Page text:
Following the third and final presidential debate in Florida earlier this week, conservative pundit Ann Coulter called U.S. President Barack Obama a "retard" on Twitter, prompting a barrage of angry criticism about a term considered derogatory.
The president, meantime, used the term "bulls----er" in an oblique reference to Republican rival Mitt Romney during an interview with Rolling Stone magazine.
"You know, kids have good instincts," Obama said. "They look at the other guy and say, 'Well, that's a bulls----er, I can tell.'"
In response to both slurs, the Twitterverse, in particular, almost instantaneously erupted with outrage and high fives, depending on the political perspective of those sending the tweets.
Indeed, Twitter has become a major force this election season, providing a platform for immediate spleen-venting. Others argue it's also shaping media coverage of major political events like debates, television interviews and conventions.
But is it a positive force?
"It's just a massive network of vitriol," Marty Wiseman, a political science professor at Mississippi State University, said Friday.
"If you look at it literally as a free speech and democracy issue, Twitter has got to be a good thing, because now everyone is having their say. But the overwhelming negativity to it — it's further dividing us, and it's reflected in the coverage of the race, and that carries over into real life."
Few people on Twitter or other social media platforms are outlining what their candidate stands for, Wiseman added.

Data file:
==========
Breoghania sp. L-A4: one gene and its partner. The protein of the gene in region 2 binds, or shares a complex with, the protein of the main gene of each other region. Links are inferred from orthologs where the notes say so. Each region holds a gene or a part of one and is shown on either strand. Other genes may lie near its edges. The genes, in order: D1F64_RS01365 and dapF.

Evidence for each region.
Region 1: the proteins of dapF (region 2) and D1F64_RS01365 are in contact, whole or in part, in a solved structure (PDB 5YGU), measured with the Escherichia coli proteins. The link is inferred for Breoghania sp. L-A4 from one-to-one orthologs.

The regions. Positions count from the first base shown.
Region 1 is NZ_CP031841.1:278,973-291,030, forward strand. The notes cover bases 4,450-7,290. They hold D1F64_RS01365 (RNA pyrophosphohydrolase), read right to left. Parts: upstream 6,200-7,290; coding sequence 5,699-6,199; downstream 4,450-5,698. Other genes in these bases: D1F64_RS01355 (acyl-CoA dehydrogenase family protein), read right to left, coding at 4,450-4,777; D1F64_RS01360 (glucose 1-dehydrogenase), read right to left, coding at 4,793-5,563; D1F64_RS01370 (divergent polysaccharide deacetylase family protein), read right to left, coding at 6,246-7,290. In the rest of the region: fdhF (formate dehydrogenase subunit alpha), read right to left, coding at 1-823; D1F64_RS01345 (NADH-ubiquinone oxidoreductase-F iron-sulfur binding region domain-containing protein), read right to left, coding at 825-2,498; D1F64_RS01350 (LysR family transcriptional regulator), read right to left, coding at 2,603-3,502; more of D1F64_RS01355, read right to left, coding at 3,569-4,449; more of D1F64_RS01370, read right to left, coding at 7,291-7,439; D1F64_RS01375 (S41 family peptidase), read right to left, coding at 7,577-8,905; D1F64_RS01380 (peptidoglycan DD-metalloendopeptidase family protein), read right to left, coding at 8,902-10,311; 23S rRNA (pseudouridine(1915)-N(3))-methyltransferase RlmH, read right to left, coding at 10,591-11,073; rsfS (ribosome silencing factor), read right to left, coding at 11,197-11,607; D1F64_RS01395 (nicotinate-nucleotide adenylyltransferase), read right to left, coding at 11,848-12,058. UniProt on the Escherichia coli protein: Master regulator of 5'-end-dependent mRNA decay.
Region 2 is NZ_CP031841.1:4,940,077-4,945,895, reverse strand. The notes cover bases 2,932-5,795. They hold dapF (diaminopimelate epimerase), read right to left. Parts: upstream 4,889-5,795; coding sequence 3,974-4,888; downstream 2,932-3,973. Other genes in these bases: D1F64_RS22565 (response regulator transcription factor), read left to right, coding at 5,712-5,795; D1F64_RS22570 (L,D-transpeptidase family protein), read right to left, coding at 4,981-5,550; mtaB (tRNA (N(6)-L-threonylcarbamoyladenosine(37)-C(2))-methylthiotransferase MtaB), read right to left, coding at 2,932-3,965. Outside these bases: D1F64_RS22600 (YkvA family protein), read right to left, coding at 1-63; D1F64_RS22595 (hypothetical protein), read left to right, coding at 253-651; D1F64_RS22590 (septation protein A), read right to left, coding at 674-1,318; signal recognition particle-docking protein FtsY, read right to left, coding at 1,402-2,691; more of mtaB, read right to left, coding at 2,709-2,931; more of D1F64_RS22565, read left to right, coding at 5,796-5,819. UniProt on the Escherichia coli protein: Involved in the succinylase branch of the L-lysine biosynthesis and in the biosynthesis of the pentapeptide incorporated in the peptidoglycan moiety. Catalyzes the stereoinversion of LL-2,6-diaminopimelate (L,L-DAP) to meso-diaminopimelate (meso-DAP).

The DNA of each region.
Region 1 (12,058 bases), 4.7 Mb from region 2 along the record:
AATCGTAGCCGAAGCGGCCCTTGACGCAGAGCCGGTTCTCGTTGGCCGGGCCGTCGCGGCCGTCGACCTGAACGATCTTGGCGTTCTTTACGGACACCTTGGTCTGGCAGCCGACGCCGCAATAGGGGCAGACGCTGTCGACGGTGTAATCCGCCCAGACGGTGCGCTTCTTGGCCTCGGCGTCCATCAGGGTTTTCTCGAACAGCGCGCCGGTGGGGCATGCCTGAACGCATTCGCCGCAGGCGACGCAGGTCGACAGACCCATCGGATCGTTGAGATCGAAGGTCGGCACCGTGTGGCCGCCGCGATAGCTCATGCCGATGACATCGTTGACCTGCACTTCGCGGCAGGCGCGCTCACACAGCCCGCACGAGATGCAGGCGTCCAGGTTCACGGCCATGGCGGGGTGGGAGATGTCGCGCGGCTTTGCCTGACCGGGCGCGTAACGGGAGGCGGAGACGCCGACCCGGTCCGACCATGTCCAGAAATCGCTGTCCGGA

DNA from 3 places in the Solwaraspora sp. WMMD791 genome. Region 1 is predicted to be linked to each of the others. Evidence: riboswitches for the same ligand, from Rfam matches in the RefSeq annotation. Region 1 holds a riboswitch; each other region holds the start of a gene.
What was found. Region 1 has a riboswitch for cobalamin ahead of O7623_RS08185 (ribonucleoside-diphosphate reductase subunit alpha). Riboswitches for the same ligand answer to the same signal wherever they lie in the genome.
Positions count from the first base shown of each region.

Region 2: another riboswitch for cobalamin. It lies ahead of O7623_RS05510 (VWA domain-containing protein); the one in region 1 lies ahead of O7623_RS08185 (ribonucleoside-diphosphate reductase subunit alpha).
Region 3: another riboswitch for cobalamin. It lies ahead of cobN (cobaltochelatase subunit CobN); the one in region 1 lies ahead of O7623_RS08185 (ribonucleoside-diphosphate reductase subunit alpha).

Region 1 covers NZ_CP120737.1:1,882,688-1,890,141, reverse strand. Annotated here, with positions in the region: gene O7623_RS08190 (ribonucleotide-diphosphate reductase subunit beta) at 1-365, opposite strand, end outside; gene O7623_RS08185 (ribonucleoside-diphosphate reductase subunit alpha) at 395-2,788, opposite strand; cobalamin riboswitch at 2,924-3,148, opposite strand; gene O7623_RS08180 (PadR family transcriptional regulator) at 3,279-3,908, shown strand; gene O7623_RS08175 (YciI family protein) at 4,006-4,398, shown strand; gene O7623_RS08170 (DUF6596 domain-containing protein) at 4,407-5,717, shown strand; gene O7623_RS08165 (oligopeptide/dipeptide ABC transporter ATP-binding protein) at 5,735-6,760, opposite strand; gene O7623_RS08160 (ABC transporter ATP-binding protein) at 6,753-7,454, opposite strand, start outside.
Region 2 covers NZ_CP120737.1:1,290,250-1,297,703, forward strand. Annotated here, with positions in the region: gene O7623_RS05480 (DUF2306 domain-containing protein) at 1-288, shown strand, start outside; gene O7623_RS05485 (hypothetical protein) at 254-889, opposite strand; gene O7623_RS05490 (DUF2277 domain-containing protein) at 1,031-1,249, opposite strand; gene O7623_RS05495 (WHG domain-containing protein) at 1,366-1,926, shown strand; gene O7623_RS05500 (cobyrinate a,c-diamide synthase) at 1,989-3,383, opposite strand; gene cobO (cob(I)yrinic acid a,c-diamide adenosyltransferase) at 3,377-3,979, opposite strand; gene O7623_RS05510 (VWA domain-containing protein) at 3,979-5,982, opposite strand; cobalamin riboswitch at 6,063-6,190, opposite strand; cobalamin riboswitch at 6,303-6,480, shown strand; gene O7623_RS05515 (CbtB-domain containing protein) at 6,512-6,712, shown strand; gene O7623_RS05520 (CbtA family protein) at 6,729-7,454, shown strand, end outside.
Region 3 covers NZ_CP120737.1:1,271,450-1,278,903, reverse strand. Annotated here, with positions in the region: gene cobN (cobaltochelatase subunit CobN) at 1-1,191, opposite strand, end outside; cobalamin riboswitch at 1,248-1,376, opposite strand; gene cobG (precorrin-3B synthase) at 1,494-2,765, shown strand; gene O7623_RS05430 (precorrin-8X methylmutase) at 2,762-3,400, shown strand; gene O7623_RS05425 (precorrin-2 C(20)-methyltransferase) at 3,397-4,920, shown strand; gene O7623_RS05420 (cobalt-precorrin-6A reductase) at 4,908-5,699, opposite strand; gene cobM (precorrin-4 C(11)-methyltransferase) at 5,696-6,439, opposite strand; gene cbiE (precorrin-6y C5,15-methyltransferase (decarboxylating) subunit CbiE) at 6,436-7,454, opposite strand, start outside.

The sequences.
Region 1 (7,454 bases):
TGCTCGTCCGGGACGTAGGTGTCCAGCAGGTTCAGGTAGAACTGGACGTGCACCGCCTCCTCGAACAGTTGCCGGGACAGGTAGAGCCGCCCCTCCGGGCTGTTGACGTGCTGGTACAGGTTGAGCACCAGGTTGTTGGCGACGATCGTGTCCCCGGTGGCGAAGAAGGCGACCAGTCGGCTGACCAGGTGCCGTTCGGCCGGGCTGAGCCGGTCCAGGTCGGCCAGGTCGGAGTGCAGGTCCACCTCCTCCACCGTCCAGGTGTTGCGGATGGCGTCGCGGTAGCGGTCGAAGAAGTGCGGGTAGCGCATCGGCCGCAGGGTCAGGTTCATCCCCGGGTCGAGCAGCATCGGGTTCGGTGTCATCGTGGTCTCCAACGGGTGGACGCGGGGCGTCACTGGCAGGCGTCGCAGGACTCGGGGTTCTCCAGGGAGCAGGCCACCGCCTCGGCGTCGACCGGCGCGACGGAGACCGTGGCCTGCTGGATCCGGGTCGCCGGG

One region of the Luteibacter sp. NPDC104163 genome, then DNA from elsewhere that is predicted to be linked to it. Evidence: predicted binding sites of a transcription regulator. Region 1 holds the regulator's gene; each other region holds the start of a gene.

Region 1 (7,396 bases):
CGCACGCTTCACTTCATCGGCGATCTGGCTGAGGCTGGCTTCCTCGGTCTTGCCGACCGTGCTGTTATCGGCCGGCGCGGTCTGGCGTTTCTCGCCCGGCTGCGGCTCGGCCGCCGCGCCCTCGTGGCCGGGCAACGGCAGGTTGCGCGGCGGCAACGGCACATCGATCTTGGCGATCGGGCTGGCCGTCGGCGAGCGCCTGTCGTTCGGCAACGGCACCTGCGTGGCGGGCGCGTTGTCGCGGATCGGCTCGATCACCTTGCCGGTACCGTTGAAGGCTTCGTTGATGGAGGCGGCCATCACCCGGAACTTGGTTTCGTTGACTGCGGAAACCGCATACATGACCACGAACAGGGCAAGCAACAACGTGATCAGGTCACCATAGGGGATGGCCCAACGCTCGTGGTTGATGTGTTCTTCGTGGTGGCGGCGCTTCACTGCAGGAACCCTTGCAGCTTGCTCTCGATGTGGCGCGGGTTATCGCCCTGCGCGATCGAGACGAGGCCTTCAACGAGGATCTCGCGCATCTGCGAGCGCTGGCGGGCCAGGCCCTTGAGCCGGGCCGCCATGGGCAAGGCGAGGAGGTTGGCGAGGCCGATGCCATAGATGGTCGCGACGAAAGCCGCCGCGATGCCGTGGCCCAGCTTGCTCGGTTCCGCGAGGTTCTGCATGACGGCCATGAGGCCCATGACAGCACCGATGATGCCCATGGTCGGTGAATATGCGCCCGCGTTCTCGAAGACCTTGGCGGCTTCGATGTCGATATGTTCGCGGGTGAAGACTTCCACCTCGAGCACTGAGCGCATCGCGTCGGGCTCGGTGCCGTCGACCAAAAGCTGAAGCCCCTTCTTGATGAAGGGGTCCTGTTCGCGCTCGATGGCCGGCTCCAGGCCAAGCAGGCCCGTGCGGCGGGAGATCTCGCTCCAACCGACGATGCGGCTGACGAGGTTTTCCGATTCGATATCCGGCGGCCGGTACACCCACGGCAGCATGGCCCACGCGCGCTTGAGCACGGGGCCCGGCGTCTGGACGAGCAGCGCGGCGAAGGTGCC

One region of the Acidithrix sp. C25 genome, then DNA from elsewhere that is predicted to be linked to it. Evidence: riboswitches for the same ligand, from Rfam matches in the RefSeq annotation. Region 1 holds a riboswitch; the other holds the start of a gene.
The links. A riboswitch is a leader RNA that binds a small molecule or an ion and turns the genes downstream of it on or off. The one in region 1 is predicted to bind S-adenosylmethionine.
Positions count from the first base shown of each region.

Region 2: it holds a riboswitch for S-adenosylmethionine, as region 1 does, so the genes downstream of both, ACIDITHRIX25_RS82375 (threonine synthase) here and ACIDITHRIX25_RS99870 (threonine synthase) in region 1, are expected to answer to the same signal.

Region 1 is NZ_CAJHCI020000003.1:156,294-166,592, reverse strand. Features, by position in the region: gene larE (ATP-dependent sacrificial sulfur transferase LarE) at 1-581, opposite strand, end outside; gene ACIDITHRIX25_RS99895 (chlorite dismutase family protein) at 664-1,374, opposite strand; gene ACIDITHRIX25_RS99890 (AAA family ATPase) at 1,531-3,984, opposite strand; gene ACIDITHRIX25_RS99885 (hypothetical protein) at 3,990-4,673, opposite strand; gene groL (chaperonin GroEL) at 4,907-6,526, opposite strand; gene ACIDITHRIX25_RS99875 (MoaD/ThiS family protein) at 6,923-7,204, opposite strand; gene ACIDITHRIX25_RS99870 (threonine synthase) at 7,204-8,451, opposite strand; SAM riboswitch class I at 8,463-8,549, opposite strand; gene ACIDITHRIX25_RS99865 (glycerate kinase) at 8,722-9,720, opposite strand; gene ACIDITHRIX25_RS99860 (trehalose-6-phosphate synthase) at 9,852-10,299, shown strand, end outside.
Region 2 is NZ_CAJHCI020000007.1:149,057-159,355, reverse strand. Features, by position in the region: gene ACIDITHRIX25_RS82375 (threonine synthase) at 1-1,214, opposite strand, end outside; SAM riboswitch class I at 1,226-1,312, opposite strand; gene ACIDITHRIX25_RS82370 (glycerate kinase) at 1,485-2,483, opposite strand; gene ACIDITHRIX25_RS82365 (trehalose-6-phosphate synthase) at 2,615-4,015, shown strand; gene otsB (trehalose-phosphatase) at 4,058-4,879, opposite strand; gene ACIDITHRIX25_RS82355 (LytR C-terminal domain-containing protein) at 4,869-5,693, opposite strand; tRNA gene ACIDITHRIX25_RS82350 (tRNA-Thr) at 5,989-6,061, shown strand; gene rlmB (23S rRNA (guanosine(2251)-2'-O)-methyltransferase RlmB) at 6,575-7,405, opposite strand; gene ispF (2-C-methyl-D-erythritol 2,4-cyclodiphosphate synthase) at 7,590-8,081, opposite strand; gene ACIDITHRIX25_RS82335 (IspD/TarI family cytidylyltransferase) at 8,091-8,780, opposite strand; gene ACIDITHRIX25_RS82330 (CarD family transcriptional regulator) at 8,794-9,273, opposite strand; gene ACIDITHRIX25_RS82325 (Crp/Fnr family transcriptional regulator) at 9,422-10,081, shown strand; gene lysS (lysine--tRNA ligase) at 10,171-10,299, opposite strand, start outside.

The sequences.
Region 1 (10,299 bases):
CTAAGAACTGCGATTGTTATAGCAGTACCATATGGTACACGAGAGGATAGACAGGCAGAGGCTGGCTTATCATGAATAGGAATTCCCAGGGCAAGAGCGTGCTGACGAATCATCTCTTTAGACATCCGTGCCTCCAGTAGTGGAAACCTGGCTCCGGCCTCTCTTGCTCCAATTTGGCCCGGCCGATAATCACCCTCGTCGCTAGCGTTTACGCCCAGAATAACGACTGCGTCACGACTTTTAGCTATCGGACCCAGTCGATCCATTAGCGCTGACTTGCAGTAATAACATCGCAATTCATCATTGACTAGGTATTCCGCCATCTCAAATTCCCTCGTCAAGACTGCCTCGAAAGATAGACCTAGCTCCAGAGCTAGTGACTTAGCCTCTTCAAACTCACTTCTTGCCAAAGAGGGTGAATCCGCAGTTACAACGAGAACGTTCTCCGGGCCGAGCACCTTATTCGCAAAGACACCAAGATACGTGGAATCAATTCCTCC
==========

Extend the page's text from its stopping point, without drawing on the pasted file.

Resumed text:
"You have much less rhetoric out there that favours a candidate and much more vitriol against a candidate. There are people who really become exercised about the other guy without making a case for what their guy would do. It's all about hating the other guy."
Pundits have been calling the 2012 vote the "Twitter election" for months. It's easy to see why — more election-related tweets are sent every two days this year than were sent out entirely in the leadup to the 2008 vote, Twitter officials say.
Indeed, the tweet volume for the election four years ago represents only about six minutes of tweets in 2012.
Twitter has undeniably exploded over the past four years to become a forum for civic debate, with almost 110 million users in the United States.
That's made it an invaluable resource for many political reporters given it allows them to watch real-time reaction and heated political arguments that only four years ago were limited to dinner tables, drinking establishments or coffee shops.
But given those on Twitter tend to skew liberal, and young, according to a recent Pew Research Center study, some have warned the media against using it as a stand-in for genuine public reaction.
"If Twitter were a leading indicator, Ron Paul would be the Republican nominee," Tom Rosenstiel, director of Pew's Project for Excellence in Journalism, said of Pew's examination of Twitter users.
"Ron Paul got far and away the most favourable attention on Twitter during the caucus/primary season."